region from which they originate.
Today, the misuse of GIs accompanies the increasing globalization of trade. I would like to show you some examples of the misuse of GIs and the forms they take.
First Example: The forgery of identity
Wine connoisseurs know from where Beaujolais originates, but the occasional and uneducated consumer is ignorant of this origin, thus he can easily be deceived. This is an
example of what we need to prevent from happening.
Second Example: The imitation of French AO products outside of the wine industry
These French GI products have developed a reputation over time that are misused by Australian, German and Bulgarian producers. The public deserves to be protected against the
misuse of these deceptive names in these countries.
Third Example: The notoriety tournament
This manufacturer of Argentine cookies steals notoriety to better sell its product that does not even contain Champagne, that does not come from Champagne and that is therefore
totally separate from the Champagne world. This manufacturer exploits a reputation that it
has not contributed to develop and then trivializes it.
Finally to finish the issue of misappropriation of GIs, the freedom that dominates the Internet and the absence of any regulation further facilitates the misuses of GIs and brings
harm to producers of the products.
There is important work to do for international institutions, notably WIPO, to protect GIs as it protects well-known brands.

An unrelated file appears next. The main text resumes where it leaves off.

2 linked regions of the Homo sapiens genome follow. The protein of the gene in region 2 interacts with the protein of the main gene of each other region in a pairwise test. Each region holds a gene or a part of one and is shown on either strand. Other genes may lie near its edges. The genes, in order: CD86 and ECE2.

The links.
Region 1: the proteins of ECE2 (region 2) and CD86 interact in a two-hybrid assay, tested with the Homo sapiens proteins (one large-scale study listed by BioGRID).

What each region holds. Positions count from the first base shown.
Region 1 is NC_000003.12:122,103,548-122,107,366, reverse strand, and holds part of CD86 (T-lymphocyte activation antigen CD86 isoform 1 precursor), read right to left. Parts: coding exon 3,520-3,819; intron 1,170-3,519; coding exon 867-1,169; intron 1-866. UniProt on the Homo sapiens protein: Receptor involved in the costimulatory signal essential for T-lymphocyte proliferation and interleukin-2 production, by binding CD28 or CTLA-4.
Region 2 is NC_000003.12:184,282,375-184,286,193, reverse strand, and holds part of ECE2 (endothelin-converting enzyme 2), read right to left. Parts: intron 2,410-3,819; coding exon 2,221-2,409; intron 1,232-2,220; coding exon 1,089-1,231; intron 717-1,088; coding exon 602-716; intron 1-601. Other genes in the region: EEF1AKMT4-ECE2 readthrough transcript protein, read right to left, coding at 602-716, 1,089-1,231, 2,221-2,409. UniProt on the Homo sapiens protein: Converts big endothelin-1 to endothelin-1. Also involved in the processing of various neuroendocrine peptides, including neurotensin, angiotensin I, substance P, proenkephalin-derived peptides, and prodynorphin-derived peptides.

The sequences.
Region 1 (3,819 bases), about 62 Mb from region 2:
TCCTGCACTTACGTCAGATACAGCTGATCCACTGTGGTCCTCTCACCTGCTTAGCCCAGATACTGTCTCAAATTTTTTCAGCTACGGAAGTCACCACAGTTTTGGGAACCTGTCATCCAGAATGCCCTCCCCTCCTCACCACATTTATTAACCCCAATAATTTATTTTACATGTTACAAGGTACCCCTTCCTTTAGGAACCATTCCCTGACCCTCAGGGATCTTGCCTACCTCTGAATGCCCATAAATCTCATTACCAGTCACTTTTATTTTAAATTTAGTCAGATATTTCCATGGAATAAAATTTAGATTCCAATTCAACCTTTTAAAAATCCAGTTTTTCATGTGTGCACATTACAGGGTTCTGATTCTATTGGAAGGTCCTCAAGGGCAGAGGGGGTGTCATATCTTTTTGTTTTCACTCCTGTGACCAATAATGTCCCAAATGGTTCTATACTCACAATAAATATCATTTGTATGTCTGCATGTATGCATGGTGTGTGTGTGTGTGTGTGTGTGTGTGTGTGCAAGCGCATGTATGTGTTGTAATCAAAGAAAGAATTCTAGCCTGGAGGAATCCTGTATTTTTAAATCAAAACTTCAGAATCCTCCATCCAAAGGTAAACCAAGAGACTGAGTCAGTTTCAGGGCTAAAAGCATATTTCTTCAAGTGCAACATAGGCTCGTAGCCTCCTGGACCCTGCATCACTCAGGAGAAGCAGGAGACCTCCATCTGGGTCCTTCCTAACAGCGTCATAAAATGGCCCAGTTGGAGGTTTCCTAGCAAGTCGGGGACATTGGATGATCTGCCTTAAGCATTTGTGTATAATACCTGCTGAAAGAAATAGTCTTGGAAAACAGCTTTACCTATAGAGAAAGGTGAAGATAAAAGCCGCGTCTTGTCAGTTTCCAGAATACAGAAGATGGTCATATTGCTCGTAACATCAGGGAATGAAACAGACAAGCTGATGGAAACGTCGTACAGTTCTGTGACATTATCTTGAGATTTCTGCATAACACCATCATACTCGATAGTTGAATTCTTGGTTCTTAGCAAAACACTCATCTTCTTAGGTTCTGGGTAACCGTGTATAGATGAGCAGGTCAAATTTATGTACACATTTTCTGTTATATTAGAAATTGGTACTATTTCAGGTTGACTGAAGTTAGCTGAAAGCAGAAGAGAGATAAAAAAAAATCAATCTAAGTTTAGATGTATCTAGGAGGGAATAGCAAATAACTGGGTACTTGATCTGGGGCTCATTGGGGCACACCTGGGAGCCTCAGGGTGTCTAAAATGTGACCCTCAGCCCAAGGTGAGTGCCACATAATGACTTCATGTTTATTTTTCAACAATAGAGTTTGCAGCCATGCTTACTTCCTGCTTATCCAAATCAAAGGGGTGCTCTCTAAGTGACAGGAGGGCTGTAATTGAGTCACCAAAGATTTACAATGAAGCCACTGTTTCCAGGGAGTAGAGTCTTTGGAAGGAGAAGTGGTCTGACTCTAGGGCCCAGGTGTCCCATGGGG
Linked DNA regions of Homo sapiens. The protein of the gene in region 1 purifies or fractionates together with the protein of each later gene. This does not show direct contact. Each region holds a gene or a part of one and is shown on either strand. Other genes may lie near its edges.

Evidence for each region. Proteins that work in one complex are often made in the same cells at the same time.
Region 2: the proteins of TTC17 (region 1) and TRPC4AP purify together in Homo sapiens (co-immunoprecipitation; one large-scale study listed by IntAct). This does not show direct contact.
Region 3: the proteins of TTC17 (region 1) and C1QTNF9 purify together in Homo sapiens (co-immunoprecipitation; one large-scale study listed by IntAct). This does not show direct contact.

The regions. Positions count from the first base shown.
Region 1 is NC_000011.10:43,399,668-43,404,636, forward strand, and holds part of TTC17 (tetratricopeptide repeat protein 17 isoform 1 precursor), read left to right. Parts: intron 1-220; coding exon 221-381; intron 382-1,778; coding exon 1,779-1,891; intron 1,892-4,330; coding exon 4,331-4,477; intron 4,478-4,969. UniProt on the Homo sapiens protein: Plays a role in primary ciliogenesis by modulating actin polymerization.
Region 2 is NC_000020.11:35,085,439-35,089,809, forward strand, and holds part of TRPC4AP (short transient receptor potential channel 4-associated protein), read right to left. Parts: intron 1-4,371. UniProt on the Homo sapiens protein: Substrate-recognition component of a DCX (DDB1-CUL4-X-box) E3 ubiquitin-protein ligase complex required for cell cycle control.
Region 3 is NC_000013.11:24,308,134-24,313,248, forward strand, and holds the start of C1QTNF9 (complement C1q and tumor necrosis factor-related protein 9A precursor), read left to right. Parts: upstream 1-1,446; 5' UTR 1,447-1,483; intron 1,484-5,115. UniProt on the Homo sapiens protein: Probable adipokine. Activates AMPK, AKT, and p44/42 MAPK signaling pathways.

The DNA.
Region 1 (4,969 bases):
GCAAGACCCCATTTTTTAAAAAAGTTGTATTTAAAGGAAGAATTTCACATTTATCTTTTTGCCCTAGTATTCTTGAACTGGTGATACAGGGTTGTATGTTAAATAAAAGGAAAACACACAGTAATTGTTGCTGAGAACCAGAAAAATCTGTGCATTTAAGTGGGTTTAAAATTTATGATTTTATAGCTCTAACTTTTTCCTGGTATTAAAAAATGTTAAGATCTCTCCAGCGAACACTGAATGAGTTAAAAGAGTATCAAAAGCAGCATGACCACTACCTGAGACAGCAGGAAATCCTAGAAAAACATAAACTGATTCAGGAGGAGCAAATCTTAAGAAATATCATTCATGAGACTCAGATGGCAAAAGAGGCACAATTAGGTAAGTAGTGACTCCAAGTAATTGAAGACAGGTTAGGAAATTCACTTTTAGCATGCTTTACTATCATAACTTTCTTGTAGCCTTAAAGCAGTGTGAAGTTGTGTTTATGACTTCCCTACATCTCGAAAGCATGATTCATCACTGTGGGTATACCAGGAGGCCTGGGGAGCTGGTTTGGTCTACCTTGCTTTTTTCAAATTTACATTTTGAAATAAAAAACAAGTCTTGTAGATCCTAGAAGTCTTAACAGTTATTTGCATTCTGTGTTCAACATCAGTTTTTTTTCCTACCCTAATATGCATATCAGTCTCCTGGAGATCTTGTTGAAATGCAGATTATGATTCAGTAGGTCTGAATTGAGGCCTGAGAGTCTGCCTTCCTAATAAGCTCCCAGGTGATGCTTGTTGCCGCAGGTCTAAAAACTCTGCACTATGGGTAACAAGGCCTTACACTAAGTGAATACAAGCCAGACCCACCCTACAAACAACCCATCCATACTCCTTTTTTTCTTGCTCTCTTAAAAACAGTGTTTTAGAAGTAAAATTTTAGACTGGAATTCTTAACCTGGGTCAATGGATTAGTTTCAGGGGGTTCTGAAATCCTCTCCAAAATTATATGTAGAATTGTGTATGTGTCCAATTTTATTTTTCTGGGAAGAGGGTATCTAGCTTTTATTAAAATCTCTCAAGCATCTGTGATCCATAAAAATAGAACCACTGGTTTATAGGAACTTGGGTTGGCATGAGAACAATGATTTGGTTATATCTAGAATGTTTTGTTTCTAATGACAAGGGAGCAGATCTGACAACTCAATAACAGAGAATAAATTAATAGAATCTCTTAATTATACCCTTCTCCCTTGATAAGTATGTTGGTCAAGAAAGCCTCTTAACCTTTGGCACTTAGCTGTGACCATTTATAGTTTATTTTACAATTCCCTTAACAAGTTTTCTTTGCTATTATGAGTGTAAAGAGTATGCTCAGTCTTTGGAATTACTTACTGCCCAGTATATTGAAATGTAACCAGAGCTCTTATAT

Because the global economy is becoming more credible and equitable, it is vital to strenuously defend against these attacks and, therefore, make the provisions outlined in
TRIPS/ADPIC of the WTO internationally recognized.
Finally, I would like to conclude this presentation and sum up my arguments in defense of the
contributions of GIs:
-GIs are an efficient means of organizing regions in the global market.
-GIs help increase the overall value of products
-GIs allow for more equitable distribution of wealth between producers and distributors.
-GIs provide an incentive to produce higher quality products.
-Finally, GIs preserve a location’s identity in an increasingly globalized world.
In spite of the different points of view on this subject, I hope the intelligent people at Cancun will permit us to fix the rules to better recognize and protect GIs as well as facilitate
As a Champenois, I am pleased to share my testimony with you regarding the system that has for decades facilitated the creation of shared wealth between everyone in our
beautiful region, from the grape to the flute.